Right to manage: a guide for leaseholders

Since its introduction under the Commonhold & Leasehold Reform Act 2002, many leaseholders have taken control of their block and the management functions by acquiring the right to manage their building.

Although the acquisition of the right to manage is non fault based, leaseholders need to ensure they meet the qualifying criteria, and follow the correct processes. If the qualifying criteria are not met, or if the correct processes are not followed, then the right to manage will not be acquired.

However, if leaseholders are able to meet the qualifying criteria they have a legal right to exercise the right to manage.

By acquiring the right to manage, the RTM Company take over the management functions in relation to their building. These management functions will have been exercised previously by either the landlord or management company.

 

What are management functions?

Once the right to manage has been acquired, the RTM Company will become responsible for the performance of management functions in relation to the building. Management functions are functions with respect to services, repairs, maintenance, improvements, insurance and management. Essentially, the RTM Company will become responsible for the provision of services under the lease. In addition, they will also deal with the enforcement of covenants, and the grant of approvals/consents.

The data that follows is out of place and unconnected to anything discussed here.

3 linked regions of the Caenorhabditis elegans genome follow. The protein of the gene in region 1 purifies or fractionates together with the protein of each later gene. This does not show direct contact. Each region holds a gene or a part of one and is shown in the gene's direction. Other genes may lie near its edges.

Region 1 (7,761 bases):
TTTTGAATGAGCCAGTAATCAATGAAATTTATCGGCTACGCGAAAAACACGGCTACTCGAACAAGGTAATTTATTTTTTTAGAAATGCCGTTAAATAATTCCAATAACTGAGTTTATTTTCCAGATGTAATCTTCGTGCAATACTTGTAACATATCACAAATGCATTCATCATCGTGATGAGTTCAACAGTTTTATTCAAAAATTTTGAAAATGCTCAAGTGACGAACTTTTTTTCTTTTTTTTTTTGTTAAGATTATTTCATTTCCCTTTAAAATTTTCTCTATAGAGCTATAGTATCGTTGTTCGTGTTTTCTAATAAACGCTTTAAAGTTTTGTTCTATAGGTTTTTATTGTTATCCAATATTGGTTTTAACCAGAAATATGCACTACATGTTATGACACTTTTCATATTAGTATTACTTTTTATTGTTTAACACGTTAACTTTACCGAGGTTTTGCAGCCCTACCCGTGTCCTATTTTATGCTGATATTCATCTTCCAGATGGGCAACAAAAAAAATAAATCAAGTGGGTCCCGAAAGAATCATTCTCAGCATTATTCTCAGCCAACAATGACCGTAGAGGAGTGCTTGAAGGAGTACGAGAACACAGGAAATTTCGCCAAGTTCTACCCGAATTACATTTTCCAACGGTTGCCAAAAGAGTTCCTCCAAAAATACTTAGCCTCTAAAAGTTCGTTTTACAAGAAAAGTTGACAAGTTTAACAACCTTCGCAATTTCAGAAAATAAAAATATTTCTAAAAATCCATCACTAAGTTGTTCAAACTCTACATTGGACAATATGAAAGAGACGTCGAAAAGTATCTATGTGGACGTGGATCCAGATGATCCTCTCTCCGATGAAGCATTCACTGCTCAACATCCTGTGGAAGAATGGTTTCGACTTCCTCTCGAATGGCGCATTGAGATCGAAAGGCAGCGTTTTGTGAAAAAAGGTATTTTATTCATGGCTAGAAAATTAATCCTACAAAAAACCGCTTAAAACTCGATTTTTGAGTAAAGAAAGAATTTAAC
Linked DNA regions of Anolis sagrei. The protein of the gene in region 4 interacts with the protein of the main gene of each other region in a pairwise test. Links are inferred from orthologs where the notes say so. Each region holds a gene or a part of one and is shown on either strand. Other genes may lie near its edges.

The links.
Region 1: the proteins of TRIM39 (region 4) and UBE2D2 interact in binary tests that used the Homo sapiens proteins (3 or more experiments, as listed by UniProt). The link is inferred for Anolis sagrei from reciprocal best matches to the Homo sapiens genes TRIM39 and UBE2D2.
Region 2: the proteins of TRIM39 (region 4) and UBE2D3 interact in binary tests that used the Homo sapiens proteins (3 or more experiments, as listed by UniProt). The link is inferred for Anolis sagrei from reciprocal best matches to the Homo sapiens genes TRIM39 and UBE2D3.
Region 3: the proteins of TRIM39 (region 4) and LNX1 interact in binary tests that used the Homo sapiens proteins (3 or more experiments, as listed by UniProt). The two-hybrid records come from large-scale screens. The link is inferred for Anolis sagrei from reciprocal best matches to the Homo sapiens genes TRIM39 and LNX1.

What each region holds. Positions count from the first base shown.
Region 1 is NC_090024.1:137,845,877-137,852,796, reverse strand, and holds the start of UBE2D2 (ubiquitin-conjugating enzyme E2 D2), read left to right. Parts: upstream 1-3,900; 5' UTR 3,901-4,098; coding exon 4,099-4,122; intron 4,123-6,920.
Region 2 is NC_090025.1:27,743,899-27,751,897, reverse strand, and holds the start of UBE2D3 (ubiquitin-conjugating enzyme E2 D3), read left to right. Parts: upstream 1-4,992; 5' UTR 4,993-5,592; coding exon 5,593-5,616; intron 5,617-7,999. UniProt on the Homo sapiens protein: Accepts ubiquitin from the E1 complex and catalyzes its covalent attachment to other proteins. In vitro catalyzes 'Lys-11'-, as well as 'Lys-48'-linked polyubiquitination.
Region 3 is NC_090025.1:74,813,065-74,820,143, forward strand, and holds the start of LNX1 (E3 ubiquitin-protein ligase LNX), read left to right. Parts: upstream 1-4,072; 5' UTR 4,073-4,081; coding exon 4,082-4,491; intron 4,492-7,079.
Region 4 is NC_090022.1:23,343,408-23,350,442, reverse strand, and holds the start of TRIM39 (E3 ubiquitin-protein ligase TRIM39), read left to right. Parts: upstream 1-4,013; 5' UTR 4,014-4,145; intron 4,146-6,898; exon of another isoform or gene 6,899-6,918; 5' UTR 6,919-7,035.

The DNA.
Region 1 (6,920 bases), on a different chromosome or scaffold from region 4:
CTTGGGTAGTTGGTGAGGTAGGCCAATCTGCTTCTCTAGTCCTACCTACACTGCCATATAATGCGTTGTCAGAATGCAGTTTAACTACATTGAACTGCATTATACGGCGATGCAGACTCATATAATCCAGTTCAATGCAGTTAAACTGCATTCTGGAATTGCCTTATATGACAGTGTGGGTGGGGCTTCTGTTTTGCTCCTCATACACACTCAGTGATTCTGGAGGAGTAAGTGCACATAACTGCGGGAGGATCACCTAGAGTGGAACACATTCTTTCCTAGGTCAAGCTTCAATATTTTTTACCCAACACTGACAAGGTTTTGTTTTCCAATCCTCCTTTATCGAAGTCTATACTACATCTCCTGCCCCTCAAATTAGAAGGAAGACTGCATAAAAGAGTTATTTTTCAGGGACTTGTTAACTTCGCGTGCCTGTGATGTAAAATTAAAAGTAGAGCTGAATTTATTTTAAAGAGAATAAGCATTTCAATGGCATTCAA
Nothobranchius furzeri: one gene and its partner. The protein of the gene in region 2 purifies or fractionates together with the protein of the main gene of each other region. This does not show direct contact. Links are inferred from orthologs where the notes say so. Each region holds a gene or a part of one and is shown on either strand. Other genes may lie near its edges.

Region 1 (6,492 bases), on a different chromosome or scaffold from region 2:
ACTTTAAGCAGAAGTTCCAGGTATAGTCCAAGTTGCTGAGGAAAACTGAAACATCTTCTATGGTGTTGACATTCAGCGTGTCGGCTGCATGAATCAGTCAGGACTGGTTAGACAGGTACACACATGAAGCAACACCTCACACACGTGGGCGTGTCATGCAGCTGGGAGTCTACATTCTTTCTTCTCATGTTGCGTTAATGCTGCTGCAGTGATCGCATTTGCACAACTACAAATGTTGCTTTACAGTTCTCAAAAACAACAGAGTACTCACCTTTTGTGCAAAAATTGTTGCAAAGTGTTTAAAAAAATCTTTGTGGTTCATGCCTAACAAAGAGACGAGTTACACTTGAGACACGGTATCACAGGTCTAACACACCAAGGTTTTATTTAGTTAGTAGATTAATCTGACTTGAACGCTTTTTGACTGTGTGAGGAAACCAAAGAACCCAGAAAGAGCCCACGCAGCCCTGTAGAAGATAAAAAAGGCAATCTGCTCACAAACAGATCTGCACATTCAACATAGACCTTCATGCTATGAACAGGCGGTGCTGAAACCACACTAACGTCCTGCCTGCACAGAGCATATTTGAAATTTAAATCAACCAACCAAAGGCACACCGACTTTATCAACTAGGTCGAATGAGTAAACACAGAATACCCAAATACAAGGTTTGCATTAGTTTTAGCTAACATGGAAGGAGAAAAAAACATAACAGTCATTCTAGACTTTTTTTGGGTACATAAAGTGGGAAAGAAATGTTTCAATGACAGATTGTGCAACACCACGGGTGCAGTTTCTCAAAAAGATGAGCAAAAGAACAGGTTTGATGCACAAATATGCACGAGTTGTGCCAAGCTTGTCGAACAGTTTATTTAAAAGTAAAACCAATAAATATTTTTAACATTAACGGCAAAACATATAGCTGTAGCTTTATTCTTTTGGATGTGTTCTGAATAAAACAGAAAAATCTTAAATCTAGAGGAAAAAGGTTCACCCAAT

Do we qualify?

The building itself must meet certain conditions. It must either:

(a)        be structurally detached; or

(b)       be a self-contained part of a building.

If you are in any doubt as to whether your building is structurally detached or self-contained for the purposes of acquiring the right to manage, then you should seek professional advice.

In addition:

(i)         at least two thirds of the flat must be let to qualifying tenants (a qualifying tenant is a leaseholder whose lease is for more than 21 years);

(ii)        any commercial parts must not exceed 25% of the total floor area;

(iii)       if a local housing authority is the immediate landlord, then the right to manage does not apply;

(iv)       neither does the right to manage apply where the building falls within the resident landlord exemption;

(v)       not only must the building qualify, but the RTM Company must have sufficient support. The qualifying tenants who become members of the RTM Company must equal at least half the total number of flats in the building.

 

How many RTM Companies are needed?

The Court of Appeal has ruled that an RTM Company can only acquire the right to manage a single building. For example, if an estate is comprised of ten structurally detached blocks, then a separate RTM Company is required for each of those blocks, with each block needing to qualify and follow the procedure individually.

 

What is the process?

The first step is the formation of an RTM Company. Any number of qualifying leaseholders may incorporate the RTM Company.

Once incorporated, the RTM Company will invite all other qualifying tenants to become members. A notice inviting participation is sent to all qualifying tenants who are not already members of the RTM Company.